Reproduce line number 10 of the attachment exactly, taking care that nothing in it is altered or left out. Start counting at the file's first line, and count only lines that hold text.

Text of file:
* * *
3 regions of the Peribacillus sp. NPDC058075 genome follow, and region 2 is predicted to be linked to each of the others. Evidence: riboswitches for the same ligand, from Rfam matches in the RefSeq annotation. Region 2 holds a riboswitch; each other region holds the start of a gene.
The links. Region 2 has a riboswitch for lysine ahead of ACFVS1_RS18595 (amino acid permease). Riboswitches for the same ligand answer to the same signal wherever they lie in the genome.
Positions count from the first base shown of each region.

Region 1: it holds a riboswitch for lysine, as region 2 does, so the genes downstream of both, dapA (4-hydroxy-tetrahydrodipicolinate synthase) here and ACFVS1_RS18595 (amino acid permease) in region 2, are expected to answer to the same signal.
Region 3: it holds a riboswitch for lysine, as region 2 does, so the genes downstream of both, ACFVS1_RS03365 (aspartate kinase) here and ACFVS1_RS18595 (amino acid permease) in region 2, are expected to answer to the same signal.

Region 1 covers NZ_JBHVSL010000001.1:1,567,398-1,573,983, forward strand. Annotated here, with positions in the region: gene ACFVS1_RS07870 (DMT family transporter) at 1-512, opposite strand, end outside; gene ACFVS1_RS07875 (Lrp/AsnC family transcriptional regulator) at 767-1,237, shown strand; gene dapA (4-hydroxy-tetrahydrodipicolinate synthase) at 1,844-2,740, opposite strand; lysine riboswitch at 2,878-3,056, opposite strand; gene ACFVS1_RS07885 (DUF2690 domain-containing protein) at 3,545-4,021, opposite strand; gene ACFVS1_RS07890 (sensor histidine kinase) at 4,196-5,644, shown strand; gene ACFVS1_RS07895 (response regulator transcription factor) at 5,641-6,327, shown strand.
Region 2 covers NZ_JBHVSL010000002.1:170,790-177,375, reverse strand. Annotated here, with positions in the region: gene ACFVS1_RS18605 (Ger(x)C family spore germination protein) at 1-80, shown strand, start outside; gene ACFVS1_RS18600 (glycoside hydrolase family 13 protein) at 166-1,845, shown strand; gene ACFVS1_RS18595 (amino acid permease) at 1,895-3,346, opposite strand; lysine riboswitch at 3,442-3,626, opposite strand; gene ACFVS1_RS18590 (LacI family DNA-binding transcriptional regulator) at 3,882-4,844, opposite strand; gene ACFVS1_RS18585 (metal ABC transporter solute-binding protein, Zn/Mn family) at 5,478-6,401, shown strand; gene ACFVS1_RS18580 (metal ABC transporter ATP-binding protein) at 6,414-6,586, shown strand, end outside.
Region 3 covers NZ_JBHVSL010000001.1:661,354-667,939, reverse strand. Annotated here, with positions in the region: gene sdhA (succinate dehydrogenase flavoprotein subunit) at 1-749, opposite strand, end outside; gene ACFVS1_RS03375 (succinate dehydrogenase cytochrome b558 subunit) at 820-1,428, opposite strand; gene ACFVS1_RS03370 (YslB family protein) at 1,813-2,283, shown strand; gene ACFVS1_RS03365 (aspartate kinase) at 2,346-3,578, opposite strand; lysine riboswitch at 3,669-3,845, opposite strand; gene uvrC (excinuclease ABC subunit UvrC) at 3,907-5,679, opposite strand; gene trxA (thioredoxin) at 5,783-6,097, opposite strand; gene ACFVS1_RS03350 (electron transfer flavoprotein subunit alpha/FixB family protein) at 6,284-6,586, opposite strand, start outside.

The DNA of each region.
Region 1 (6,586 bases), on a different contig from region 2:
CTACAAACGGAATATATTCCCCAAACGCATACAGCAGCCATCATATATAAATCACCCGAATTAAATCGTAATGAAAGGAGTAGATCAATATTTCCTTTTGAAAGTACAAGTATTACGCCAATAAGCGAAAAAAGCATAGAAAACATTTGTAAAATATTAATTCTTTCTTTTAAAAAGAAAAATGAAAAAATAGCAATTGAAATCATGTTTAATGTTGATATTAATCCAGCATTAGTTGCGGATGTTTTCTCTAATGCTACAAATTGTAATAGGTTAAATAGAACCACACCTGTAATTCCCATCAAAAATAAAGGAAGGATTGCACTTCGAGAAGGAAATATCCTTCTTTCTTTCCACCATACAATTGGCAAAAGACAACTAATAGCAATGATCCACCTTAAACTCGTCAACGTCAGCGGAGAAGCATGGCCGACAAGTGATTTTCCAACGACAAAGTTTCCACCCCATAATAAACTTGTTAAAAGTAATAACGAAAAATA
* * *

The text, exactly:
Region 1 (6,586 bases), on a different contig from region 2: